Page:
Butterflies provide clues for replacing color pigments with photonic nanocrystals

(Nanowerk Spotlight) Photonic crystals are attractive optical materials for controlling and manipulating the flow of light. They can be engineered to produce a variety of optical filtering functions. The growing efforts of physicists and materials scientists to fabricate photonic (nano)crystals were motivated mainly by the potential application of these materials in optical computing, the manufacturing of more efficient lasers, and other exciting new phenomena, like those arising from the application of disturbances such as shock waves.
The manufacturing of large-area photonic crystals operating in the visible spectrum is still a challenging and expensive task, given present-day laboratory techniques. However, as with so many other materials, nature has already found a solution. Because they are ready made, common in nature, and because they show a very high complexity, biological photonic-crystal structures will be an essential tool for building a useful knowledge of inhomogeneous optical media.
A group of researchers in Hungary (Research Institute for Technical Physics and Materials Science) and Belgium (Facultés Universitaires Notre-Dame de la Paix Namur) examined the two faces (ventral and dorsal) of the Brazilian butterfly Cynophrys remus. The dorsal face, metallic blue, is clearly conspicuous, while the ventral face, a dull pea green is most probably inconspicuous in the green of the habitat, i.e. a cryptic color.
(left) Dorsal surface and (right) ventral surface of the butterfly Cyanophrys remus showing their structural colors. The region of the forewing delineated by dashed red lines is covered by the hindwings in resting position. (Source: Dr. Vigneron)
"We showed that both were structural colors (from interferences, not pigments), so that it proves that light interference can produce dull colorations as well as bright metallic glances" Dr. Jean-Pol Vigneron, one of the researchers, explained to Nanowerk. "The way it happens is related to the amount of order and disorder found in the scales geometry, different on the ventral and dorsal faces: the dorsal face of the butterfly wings is made of scales which bear a single photonic monocrystal which spans the whole scale surface, very coherent, with both short-range and long-range orders; the ventral face has scales with many small photonic crystallites, with a few different orientations, providing a few distinct colors (yellow, green, blue-green) which mix to provide the optimized pea-green cryptic color found. The crystallites have short-range order, but the sizes and locations of the crystallites are somewhat random, providing a long-range disorder. This disorder leads to the dull appearance. The dull structural coloration is indeed surprising, because intuitively, structural, interferential origin has been generally related to bright metallic colors."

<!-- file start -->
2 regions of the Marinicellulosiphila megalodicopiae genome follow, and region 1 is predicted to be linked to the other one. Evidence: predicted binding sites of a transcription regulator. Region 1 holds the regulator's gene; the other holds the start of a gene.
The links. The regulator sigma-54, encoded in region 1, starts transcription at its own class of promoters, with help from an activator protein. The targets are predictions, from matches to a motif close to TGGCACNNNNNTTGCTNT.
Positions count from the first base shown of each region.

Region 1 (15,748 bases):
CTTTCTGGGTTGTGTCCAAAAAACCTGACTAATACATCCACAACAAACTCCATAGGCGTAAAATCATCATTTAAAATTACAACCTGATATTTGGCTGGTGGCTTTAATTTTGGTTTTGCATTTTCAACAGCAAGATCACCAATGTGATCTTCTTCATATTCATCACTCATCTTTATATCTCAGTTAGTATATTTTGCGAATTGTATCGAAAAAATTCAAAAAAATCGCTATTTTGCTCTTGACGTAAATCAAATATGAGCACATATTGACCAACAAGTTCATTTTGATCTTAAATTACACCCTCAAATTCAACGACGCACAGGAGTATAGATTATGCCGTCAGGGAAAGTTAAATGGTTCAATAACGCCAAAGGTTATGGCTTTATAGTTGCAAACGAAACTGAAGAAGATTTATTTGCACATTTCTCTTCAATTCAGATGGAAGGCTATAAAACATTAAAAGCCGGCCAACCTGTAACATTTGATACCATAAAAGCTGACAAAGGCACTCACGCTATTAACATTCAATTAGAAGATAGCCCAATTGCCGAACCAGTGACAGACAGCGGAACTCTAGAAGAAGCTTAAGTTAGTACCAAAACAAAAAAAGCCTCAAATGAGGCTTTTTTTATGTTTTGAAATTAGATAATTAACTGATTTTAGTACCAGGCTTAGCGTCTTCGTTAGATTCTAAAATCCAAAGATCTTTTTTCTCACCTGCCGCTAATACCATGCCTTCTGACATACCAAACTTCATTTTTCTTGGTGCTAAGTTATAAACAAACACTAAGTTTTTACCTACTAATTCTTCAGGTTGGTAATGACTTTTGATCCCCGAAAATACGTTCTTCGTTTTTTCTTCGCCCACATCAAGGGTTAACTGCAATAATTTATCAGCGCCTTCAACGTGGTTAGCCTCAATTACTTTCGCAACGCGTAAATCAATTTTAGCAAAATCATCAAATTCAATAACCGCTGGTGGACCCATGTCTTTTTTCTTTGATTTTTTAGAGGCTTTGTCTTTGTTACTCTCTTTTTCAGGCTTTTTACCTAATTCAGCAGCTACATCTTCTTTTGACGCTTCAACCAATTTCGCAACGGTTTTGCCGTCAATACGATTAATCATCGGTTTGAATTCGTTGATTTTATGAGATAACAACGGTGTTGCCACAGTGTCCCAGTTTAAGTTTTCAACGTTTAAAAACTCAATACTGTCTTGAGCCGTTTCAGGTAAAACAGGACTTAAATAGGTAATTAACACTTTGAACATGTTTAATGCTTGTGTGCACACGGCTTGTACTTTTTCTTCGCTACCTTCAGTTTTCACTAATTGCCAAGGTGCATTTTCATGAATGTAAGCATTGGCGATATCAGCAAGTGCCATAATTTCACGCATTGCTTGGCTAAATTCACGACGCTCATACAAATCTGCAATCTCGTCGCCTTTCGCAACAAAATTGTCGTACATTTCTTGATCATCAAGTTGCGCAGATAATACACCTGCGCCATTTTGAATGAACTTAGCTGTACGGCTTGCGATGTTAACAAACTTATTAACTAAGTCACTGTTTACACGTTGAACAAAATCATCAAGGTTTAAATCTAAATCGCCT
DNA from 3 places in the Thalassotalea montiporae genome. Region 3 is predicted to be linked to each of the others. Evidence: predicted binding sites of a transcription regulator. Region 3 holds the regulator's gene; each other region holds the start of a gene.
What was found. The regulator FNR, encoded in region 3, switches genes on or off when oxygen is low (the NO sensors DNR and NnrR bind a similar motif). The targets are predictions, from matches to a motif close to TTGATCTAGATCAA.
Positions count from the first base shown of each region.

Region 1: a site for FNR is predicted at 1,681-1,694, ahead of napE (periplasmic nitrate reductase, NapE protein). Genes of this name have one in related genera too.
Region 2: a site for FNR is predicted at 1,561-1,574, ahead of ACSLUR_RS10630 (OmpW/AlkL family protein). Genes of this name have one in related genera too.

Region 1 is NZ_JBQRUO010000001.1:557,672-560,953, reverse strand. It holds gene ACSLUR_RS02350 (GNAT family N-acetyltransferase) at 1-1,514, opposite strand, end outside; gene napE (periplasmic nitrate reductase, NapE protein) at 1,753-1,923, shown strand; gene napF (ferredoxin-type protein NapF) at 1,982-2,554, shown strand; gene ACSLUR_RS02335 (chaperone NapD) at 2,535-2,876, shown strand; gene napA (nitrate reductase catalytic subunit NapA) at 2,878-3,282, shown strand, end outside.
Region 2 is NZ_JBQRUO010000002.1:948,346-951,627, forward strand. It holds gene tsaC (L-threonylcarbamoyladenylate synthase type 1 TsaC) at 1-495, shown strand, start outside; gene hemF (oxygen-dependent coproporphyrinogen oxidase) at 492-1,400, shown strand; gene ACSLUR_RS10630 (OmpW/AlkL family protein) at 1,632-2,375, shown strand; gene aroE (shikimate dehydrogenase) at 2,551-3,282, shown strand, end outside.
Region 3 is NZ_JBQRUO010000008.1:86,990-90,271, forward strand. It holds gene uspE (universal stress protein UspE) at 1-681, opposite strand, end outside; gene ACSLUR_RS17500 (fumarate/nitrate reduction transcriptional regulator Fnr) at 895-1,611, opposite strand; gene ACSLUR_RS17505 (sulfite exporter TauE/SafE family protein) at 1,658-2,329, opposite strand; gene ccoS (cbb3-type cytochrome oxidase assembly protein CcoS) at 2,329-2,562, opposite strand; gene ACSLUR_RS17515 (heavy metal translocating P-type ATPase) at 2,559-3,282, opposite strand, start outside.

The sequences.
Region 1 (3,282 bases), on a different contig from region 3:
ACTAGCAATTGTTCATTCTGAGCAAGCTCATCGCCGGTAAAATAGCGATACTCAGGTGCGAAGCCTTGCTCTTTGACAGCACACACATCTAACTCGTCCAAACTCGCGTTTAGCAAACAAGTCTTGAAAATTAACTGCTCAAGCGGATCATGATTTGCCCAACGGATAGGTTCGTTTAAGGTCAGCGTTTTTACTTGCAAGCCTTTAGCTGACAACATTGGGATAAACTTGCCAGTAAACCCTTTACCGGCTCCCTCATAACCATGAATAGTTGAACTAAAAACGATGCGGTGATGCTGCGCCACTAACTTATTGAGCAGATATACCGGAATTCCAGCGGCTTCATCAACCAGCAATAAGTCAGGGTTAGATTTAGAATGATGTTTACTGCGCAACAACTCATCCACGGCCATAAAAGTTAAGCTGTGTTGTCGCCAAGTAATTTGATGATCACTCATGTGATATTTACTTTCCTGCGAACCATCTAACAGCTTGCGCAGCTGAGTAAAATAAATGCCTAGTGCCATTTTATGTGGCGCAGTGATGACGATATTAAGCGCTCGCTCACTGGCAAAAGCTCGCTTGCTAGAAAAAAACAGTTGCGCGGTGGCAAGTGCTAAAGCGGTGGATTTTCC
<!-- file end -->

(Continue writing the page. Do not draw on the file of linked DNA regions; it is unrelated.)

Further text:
Structural colors have been thought to always provide metallic or iridescent (i.e. changing with perspective) colors. This new research shows that dull colors could also be originating from interferences.
This offers intriguing possibilities for materials engineers: In engineering photonic crystals, one tries to avoid disorder which cause diffusion rather than clear reflection and diffraction. Here the work suggests the use of "photonic polycrystals" to obtain controlled diffusion.
"This suggests that one can achieve structurally, with transparent materials, the same effect as with pigments (diffuse scattering of light) and replace pigments by disordered structures" says Vigneron. "This may be important for the coloration of many materials, such as plastics, metals, and fibrous materials, like textiles and paper."
The researchers point out that the way in which the color of the scales on the ventral wing surface is generated may give inspiration for "composing? practically any hue of colors from red, green, and blue RGB color palette photonic-crystal grains. Interesting practical transpositions may arise, if a structure is found which gives reflection in red, making possible in this way the use of an RGB color palette for artificial photonic crystal displays built of grains similar to those found on the dorsal surface scales of Cyanophrys remus.
Building on these findings, Vigneron says it is important to try fabricating photonic polycrystals, with short-range order in crystallites and long-range disorder in the distribution of the crystallites to see what kind of color effects they can produce.
A paper describing the findings ("Gleaming and dull surface textures from photonic-crystal-type nanostructures in the butterfly Cyanophrys remus"), appeared in the August 31, 2006 online edition of Physical Review E.
Michael Berger By – Michael is author of three books by the Royal Society of Chemistry:
Nano-Society: Pushing the Boundaries of Technology,
Nanotechnology: The Future is Tiny, and
Nanoengineering: The Skills and Tools Making Technology Invisible
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